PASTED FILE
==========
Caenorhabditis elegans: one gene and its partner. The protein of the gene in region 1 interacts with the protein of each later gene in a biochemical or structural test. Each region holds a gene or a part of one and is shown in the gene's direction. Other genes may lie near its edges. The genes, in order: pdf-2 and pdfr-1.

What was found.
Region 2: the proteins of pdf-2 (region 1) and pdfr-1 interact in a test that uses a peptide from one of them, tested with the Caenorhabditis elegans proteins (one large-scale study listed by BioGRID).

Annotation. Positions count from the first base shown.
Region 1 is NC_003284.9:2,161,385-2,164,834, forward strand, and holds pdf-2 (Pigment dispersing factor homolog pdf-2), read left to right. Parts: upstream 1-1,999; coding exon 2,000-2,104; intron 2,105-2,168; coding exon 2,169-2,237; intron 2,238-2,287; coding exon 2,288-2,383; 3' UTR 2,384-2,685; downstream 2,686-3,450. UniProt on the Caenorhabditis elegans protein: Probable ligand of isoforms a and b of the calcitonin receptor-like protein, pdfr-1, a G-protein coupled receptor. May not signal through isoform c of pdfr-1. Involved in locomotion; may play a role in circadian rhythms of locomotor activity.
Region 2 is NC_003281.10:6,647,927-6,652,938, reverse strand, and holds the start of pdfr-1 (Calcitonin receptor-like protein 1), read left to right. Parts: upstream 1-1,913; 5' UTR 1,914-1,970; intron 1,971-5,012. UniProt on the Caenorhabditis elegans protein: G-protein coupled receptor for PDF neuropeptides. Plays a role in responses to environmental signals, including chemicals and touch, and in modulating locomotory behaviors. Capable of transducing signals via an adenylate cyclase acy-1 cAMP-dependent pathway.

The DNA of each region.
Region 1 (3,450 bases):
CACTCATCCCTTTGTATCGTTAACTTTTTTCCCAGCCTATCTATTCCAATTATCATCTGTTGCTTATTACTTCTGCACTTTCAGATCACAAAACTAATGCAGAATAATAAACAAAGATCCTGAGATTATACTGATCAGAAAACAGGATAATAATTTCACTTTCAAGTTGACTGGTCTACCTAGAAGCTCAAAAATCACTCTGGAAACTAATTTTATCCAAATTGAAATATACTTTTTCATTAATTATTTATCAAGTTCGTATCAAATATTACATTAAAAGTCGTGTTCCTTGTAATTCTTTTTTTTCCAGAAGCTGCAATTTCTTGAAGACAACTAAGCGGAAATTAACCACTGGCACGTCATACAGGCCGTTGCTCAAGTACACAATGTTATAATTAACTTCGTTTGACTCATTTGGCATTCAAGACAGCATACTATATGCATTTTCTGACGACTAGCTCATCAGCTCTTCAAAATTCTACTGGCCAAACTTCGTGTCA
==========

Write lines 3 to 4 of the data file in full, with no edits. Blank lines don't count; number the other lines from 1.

Region 2: the proteins of pdf-2 (region 1) and pdfr-1 interact in a test that uses a peptide from one of them, tested with the Caenorhabditis elegans proteins (one large-scale study listed by BioGRID).

Annotation. Positions count from the first base shown.